Norman Brannon is a pop critic, musician, and author based in New York City. He presents a weekly music update here on Towleroad and writes regularly at Nervous Acid.
Follow Norman on Twitter at @nervousacid.
ESSENTIAL NEW MUSIC:
For Jennifer Hudson to begin her sophomore album with the lyric "I've been through some things" is to point out the obvious. If by "some things" she is referring to getting married, giving birth to her first son, dropping five dress sizes, and then having to mourn the murders of her mother, brother, and nephew — allegedly at the hands of her estranged brother-in-law — then, by all means, she's been through it. But while tragedy does not cast a pall over I Remember Me, it certainly informs it: Hudson's performance is more pointed and determined than ever before, whether she's in swagger mode ("I Got This"), retrospective mode ("I Remember Me"), or self-assuring disco anthem mode ("Everybody Needs Love"), and it's this newfound urgency that takes her into even higher levels of artistry. Still, it's almost impossible to ignore the naked sentiment behind re-recording Natasha Bedingfield's "Still Here" and Brooks & Dunn's "Believe" — two songs that both, in their own way, attempt to bridge the gap between loss and healing. Hudson might still be somewhere in between the two, but this album's sheer faith and optimism clearly point towards the light.
It turns out that the conception that Pet Shop Boys are "composing a ballet" is somewhat misleading: The score for The Most Incredible Thing, which comes out this week as a double-disc collection, is not exactly The Rite of Spring. Which means that while the opening "Prologue" begins with an orthodox orchestral movement that Stravinsky may have even smiled upon, convention is quickly subverted by the album's second minute when "The Grind" introduces a Kraftwerk-for-choreography motif that goes on to dominate the mostly instrumental set. It's a stylistic maneuver that is both consistent and consistently baffling — the opening waltz of "The Risk" somehow makes way for a spell of pulsing guitar rock, while "The Challenge" finds itself somewhere between Pet Shop Boys, a Paris is Burning runway soundtrack, and Star Wars composer John Williams — and yet there's a never a sense that Neil Tennant and Chris Lowe have lost control. On the contrary, it's their ability to express restraint amid the necessary histrionic musical moments that makes The Most Incredible Thing actually quite incredible. The physicality of a Pet Shop Boys record has always been there, but without Tennant's vocal, the band's otherwise linear, emotive narrative has all the freedom to become a little bit unhinged — primal, even.
So what happened at this year's South by Southwest? A crane fell into the audience at an OMD show, a riot broke out at a secret reunion show for Death From Above 1979, and Screeching Weasel frontman Ben Weasel struck a female audience member after she hit him in the face with ice and spit on him. Unreal.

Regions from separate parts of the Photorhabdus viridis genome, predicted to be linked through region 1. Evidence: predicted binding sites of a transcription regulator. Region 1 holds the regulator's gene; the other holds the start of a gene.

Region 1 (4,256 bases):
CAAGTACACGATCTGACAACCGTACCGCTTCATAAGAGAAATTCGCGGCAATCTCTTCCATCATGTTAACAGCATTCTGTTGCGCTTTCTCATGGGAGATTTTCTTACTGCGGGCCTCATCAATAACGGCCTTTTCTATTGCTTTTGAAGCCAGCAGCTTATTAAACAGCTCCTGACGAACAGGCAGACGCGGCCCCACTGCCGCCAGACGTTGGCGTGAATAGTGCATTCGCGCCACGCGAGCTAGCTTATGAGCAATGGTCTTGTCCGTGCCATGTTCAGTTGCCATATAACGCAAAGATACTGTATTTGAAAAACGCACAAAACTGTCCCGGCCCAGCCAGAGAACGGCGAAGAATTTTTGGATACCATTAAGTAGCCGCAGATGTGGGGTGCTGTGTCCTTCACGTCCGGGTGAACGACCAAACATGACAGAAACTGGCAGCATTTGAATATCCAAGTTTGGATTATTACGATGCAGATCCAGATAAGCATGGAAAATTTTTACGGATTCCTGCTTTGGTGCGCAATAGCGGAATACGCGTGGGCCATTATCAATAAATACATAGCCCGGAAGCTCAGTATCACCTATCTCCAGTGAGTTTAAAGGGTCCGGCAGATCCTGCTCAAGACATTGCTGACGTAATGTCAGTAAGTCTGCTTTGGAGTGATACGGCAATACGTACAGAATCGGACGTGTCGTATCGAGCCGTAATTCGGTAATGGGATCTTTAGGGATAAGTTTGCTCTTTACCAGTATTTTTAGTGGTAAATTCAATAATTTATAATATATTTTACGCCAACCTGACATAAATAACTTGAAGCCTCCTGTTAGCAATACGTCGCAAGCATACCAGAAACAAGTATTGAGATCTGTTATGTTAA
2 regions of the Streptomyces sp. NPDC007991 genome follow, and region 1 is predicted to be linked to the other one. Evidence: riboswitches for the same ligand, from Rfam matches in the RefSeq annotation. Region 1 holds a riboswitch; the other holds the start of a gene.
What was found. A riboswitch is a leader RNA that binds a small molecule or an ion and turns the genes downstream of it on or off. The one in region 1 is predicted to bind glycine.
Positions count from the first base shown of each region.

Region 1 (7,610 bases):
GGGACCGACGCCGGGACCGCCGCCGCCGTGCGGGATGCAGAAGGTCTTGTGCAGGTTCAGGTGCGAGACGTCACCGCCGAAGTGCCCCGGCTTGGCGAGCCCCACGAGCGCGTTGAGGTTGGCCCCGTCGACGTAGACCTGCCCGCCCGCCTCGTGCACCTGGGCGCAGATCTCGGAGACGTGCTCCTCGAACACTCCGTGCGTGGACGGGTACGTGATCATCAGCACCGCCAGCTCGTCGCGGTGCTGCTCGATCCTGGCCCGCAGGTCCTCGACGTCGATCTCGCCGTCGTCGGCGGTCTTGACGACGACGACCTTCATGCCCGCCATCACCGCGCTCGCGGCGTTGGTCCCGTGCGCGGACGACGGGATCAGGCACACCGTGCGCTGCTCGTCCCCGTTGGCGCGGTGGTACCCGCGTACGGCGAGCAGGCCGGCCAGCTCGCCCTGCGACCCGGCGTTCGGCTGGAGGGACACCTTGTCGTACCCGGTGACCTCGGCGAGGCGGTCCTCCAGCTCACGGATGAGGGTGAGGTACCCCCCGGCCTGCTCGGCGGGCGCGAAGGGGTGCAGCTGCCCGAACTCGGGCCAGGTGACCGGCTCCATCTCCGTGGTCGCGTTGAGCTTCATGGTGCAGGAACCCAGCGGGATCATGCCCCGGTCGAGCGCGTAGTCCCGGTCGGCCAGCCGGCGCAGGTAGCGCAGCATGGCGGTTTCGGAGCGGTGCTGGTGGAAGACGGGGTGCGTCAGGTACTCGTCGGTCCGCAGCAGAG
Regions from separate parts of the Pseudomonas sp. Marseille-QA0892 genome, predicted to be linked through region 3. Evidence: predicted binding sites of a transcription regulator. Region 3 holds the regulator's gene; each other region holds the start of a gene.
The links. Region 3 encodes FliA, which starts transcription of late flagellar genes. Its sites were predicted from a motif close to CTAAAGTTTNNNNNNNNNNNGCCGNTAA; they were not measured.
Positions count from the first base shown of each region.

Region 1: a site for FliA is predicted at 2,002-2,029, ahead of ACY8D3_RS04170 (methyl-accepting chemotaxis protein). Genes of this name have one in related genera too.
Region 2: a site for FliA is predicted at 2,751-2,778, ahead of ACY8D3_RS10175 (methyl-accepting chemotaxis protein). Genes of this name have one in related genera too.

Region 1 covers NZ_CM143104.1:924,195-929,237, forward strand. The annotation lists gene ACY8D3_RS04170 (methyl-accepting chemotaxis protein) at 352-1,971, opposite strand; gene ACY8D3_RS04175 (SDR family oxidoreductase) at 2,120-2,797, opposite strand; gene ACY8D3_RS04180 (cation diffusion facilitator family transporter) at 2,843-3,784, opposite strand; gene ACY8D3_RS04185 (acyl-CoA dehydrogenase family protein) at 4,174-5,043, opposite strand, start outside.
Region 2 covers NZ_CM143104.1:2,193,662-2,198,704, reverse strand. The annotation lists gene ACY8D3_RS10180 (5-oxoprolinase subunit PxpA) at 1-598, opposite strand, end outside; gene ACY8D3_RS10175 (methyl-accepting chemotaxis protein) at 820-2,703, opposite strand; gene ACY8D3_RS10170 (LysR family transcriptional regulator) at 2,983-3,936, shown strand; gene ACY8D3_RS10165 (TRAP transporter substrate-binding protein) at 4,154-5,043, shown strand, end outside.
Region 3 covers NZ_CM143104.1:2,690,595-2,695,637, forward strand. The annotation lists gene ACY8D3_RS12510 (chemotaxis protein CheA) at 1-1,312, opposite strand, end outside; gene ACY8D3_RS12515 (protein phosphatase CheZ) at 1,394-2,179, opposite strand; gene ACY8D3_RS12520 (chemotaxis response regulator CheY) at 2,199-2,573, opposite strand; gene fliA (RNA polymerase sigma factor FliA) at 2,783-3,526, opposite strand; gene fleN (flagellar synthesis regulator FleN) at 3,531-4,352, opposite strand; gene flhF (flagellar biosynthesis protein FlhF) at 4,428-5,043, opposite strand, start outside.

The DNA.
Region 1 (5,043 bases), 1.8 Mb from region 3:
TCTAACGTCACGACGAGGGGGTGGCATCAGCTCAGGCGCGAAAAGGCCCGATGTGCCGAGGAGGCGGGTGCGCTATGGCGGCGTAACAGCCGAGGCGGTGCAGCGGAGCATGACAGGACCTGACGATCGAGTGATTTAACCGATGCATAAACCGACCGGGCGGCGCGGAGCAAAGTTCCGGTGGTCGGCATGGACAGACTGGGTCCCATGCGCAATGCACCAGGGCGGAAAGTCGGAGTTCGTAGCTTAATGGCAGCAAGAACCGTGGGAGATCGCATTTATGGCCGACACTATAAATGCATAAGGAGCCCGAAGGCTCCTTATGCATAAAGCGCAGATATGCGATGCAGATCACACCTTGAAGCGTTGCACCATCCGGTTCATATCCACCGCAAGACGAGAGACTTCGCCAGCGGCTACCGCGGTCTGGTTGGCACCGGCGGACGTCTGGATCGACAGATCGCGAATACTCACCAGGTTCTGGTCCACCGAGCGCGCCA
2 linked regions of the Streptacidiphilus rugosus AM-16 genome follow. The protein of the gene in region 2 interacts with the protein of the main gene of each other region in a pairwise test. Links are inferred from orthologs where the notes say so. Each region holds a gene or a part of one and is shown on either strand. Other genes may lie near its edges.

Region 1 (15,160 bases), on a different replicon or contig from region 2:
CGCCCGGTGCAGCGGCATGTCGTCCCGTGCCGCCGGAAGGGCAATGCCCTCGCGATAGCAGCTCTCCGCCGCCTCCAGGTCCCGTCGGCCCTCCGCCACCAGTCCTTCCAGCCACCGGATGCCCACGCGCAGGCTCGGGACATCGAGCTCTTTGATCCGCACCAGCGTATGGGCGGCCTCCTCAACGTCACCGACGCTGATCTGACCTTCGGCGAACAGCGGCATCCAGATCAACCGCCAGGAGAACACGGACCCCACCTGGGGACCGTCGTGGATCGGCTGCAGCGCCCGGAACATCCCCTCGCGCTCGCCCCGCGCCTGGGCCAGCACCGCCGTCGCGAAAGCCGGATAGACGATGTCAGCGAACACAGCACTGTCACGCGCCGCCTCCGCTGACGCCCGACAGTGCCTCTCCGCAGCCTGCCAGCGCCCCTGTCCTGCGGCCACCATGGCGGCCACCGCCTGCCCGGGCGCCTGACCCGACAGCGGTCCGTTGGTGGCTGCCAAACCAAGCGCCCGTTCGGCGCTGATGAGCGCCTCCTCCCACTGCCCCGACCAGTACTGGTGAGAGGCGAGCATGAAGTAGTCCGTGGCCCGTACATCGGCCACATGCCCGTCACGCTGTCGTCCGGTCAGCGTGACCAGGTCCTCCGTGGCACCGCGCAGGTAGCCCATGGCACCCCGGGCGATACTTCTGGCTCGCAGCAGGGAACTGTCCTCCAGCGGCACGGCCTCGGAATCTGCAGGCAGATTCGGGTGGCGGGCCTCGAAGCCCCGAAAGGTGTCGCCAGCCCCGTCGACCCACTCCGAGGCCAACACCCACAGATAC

Kelly Clarkson's forthcoming fifth album is complete, but according to the singer, it will not see the light of day until September. "I realize that's a long time," she says, "but that's the best time to release it apparently." Details about the album are scarce, but we do know that Clarkson has recorded a version of Eric Hutchinson's blues-tinged "Why Don't You Try."
UK house icons Faithless have announced that, immediately following their last scheduled show on April 8 in London, the group will disband. In an official statement prepared by the group, Maxi Jazz explains, "After 15 years and six albums, I think we've probably made our collective point by now and that it's time to close the book and return the library." The band's final album, The Dance, was released last year.
Sweden's Teddybears have rereleased a song from 2010's Devil's Music with a new singer: The freshly revamped "Cardiac Arrest" features Robyn on vocals and is available from iTunes now.
In 1983 Queen singer Freddie Mercury collaborated with Michael Jackson on at least three songs — only one of which, "State Of Shock," was ever released. (A Mercury-less version became a top-ten hit for the Jacksons in 1984.) This week, Queen's Roger Taylor confirms that the tracks are currently being "worked on," but declines to expand on any further details for a release. "I'm not allowed to say too much about it," he told NME, "but they sound incredible."
Ellie Goulding recently returned to BBC Radio 1's Live Lounge for a session, and as is the custom on the show, she performed a never-before heard cover: Check out Goulding's version of The Knife's "Heartbeats" — which, if you'll remember, was also given a very different, but effective acoustic treatment by José Gonzalez in 2006.
Blur and Gorillaz frontman Damon Albarn has announced his latest project: Doctor Dee is a new piece of musical theater based on "the life of the 16th Century alchemist, astrologer, and spy John Dee," and is set to premiere in July. Albarn will write and star in the show, which has been scheduled to run at the English National Opera.